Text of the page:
How will we value the amphibians?

How will we value the amphibians?

As printed April 27, 2022 in the Kitsap Sun

At a time of increasing awareness of an environment in precipitous decline, STO proponents are, in effect, advocating for further habitat damage to the wetlands at North Kitsap Heritage Park (NKHP). While there are shared levels of environmental damage over which individuals have little influence (power generation, food production, etc.), protecting small wetlands is a scale at which we can do the right thing with minimal inconvenience. The STO as an AASHTO (American Association of State, Highway and Transportation Officials) roadway is an act of willful ignorance. Perhaps they just don’t understand the value of preserving amphibians (frogs and salamanders).

Ignoring, for the moment, the philosophical ramifications of extinguishing amphibians, it is instructive to metaphorically liken species diversity in an ecosystem to the rivets in an airplane wing. Repeatedly take out one rivet among hundreds, when does the wing fail? How many species can we lose before ecosystem failure? Neither is known, exactly…

Consider DNA and the library at Alexandria. The sum total of human knowledge was burned down, as many as nine times. Someone likely objected. The loss of even one species carries with it DNA encoding biochemical solutions to problems we may not yet be aware of. Amphibian DNA represents structural and functional evolutionary experiments leading to refinement over 365 million years, a massive informational loss.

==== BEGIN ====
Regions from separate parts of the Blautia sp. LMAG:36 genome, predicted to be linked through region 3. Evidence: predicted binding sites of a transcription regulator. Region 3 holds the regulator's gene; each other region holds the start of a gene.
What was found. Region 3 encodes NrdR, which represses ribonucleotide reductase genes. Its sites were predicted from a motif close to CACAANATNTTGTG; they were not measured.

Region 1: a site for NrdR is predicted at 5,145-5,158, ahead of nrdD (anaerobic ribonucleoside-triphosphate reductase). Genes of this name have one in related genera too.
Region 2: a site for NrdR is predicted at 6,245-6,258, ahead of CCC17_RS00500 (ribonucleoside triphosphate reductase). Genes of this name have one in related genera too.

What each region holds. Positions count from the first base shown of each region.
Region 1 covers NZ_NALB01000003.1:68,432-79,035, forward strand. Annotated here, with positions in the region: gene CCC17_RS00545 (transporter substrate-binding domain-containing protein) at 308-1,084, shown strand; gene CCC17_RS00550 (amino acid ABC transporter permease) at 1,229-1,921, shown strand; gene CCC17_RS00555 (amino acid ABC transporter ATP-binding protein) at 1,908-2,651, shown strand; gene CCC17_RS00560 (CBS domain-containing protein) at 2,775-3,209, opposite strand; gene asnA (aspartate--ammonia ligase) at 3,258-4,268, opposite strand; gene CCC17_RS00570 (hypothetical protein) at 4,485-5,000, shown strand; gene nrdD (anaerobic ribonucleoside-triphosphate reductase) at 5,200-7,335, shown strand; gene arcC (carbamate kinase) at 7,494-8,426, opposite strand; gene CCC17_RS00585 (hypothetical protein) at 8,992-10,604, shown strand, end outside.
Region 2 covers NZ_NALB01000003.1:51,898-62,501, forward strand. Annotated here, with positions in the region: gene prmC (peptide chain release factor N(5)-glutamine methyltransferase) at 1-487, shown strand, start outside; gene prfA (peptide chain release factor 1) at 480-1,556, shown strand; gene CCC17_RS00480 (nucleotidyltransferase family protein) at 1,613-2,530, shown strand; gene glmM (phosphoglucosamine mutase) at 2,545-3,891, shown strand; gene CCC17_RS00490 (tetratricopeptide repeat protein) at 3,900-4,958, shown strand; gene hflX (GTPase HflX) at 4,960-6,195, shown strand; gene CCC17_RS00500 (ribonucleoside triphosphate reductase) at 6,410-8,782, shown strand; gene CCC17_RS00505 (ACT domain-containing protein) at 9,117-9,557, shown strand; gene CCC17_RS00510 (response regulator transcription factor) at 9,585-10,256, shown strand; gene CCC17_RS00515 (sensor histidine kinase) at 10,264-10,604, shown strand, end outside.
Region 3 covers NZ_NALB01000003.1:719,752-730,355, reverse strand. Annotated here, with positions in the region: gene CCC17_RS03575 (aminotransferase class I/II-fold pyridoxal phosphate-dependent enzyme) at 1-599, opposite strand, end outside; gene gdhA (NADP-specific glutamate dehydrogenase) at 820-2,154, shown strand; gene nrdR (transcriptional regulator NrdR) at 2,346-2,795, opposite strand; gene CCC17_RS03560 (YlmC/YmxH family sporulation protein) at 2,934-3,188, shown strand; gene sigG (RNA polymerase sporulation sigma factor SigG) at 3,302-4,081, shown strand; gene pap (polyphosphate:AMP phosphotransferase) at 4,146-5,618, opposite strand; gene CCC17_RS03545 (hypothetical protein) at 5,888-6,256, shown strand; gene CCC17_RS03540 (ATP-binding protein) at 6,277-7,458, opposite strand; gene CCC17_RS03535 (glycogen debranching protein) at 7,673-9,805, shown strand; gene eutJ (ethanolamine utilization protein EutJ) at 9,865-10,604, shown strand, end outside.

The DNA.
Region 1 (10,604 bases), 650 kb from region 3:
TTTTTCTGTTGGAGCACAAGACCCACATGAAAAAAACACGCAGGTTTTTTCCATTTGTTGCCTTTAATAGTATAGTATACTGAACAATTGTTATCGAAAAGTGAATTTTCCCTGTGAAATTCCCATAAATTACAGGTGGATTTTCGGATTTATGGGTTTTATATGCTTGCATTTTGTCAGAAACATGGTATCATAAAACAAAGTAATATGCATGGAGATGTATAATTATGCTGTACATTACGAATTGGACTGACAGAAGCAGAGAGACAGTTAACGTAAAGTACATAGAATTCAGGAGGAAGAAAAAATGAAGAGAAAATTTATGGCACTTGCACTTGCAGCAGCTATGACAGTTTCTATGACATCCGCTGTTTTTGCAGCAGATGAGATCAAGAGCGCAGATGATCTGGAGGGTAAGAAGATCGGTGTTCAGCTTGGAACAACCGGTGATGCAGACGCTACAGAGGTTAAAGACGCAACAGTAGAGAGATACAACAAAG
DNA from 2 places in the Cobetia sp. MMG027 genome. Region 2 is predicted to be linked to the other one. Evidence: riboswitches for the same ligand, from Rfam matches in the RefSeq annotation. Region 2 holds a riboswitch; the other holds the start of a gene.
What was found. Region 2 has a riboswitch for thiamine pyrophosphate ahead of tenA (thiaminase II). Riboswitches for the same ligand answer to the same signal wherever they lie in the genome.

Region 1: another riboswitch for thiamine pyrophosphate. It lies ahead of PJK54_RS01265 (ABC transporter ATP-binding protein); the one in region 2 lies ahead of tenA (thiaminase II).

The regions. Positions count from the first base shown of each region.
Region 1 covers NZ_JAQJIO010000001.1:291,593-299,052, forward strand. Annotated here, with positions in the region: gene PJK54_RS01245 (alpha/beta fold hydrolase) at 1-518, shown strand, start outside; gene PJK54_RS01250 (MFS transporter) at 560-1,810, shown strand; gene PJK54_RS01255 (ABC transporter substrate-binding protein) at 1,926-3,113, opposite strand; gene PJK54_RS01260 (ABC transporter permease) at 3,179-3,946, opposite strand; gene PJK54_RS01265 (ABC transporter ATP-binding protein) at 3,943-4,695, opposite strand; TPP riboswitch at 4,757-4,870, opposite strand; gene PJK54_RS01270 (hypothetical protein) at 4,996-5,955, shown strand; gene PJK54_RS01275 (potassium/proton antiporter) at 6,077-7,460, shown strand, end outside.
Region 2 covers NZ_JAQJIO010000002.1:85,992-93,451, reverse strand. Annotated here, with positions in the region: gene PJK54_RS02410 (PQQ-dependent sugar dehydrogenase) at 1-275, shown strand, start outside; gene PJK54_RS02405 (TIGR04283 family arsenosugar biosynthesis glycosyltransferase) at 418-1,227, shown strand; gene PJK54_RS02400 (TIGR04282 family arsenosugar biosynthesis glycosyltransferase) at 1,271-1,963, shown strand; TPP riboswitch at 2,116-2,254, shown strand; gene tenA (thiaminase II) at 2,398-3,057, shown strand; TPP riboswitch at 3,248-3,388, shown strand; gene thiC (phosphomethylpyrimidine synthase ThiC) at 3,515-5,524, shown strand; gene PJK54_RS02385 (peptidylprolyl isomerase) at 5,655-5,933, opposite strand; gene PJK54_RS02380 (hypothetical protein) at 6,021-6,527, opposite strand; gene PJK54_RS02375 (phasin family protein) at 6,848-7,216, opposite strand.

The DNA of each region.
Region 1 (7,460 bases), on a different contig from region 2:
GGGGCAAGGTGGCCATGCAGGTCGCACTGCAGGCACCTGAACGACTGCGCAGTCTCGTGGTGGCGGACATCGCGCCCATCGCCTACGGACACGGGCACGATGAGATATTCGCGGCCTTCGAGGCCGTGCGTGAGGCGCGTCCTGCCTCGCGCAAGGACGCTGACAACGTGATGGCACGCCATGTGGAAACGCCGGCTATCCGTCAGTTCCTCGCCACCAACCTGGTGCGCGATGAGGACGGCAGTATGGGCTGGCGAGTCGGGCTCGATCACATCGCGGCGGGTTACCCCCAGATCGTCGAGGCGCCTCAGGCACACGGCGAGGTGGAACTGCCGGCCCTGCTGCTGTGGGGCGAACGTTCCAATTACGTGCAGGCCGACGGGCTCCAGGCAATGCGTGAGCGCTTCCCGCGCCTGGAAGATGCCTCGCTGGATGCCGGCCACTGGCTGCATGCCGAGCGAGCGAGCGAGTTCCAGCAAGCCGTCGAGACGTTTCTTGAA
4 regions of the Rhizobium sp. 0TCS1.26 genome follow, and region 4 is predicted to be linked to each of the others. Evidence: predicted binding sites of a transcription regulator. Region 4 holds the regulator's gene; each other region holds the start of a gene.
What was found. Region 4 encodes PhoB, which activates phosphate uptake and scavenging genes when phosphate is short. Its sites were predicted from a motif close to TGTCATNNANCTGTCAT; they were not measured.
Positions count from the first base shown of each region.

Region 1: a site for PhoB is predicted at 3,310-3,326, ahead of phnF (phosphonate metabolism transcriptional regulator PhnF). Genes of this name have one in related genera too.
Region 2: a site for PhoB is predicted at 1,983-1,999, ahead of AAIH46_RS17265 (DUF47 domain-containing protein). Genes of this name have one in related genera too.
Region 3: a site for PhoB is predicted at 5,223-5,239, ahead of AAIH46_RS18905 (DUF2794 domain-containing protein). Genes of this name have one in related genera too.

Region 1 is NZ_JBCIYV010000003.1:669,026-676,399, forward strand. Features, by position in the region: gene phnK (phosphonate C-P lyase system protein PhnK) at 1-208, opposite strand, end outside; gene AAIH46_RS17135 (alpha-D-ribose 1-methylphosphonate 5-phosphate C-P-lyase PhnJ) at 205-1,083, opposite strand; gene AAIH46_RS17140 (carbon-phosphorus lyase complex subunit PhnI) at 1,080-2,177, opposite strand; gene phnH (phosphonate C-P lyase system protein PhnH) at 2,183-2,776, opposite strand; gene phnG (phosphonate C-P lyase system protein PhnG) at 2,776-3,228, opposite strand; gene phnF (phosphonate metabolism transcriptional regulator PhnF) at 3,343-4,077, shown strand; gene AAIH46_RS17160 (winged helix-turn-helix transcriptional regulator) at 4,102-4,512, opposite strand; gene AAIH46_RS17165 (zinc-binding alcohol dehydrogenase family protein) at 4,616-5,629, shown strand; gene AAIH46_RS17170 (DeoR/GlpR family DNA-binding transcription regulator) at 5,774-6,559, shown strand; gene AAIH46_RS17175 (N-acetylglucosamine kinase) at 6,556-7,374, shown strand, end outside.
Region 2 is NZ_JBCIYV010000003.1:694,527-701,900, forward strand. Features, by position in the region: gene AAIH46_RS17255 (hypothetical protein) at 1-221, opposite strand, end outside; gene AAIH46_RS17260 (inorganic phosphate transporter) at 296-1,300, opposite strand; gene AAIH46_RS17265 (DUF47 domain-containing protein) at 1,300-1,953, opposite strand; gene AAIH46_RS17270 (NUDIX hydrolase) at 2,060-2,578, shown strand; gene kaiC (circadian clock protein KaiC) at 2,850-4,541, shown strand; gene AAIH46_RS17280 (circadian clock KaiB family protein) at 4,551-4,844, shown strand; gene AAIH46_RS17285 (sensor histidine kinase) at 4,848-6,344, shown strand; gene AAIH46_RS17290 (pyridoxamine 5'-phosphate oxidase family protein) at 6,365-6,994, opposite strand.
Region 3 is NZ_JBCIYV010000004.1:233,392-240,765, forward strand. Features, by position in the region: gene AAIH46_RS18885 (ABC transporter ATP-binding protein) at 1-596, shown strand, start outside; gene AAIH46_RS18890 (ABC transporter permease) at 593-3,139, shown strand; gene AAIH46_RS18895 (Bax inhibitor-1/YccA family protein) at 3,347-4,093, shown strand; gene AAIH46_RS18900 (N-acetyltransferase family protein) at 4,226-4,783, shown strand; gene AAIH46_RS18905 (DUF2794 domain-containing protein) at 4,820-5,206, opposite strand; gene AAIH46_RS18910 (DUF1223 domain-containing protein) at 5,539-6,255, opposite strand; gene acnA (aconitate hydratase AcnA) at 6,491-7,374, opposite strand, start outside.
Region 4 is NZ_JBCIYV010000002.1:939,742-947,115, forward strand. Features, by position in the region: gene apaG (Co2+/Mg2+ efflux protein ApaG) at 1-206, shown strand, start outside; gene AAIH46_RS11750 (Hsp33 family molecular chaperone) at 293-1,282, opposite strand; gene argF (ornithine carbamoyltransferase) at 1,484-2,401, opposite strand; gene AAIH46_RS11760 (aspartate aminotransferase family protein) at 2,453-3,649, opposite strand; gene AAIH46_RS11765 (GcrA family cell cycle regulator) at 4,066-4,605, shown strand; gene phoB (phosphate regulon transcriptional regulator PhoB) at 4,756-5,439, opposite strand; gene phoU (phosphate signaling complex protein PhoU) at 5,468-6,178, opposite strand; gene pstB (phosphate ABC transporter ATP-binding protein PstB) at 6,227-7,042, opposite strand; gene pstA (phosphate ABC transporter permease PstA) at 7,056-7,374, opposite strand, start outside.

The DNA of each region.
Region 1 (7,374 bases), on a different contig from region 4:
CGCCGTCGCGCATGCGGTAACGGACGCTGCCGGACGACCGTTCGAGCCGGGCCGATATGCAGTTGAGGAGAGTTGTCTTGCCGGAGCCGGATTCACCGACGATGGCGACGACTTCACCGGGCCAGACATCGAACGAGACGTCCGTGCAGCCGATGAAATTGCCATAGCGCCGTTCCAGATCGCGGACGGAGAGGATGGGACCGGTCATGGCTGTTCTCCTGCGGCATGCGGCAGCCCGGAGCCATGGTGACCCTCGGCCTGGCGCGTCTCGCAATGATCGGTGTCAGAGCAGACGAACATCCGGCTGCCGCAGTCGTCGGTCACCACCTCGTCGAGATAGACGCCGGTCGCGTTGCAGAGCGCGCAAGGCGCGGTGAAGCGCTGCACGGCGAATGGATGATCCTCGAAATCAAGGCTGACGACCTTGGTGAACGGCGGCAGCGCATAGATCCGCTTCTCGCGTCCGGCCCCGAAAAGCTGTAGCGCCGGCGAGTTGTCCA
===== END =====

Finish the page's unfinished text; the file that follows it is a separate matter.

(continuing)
Moist, permeable amphibian skin is a seemingly ideal environment for fungi and bacteria. Why are there not commonly massive skin infections among these species? Your feet would rot. They have immune systems, not unlike our own, that produce anti-fungal and anti-bacterial compounds which mostly have not been studied. Accepting their loss is short-sighted given that most of our effective pharmaceuticals come from obscure organisms living in obscure habitats.

Amphibians play a critical role in micro nutrient delivery from aquatic to terrestrial environments. Perching birds (70% of all birds) are having difficulty calcifying their eggs, partly due to acid rain washing Ca++ from soils. This loss is further compounded by the decline in availability of juvenile amphibians dispersing into woodlands, carrying their calcium-rich bones upon which birds and small mammals normally feed.

Dying amphibians can be viewed as wetland habitat canaries, signaling the environmental future for more resistant species. Because they are transparent to water borne toxins, amphibians are among the first to show the effects of aquatic contaminants. We should be alarmed when frogs die.

Amphibians eat the bugs that eat wood, resulting in an increase in carbon sequestration. Ensatina, a local woodland salamander, has recently been shown to reduce the CO2 introduced into the atmosphere by up to 17% by consuming the bugs that normally convert wood into CO2.

There has been little interest, and little research money, dedicated to understanding the critical role played by amphibians in ecosystem dynamics. These are not farm or game animals. They are not charismatic and they present inconvenient obstacles to “development”. NKHP should be viewed as an environmental park. That is it’s “Heritage”, threatened by the proposal to pave a two-mile road through the center.

Article by Thomas Doty, Ph.D., Emeritus Professor of Biology at Roger Williams University. Retired.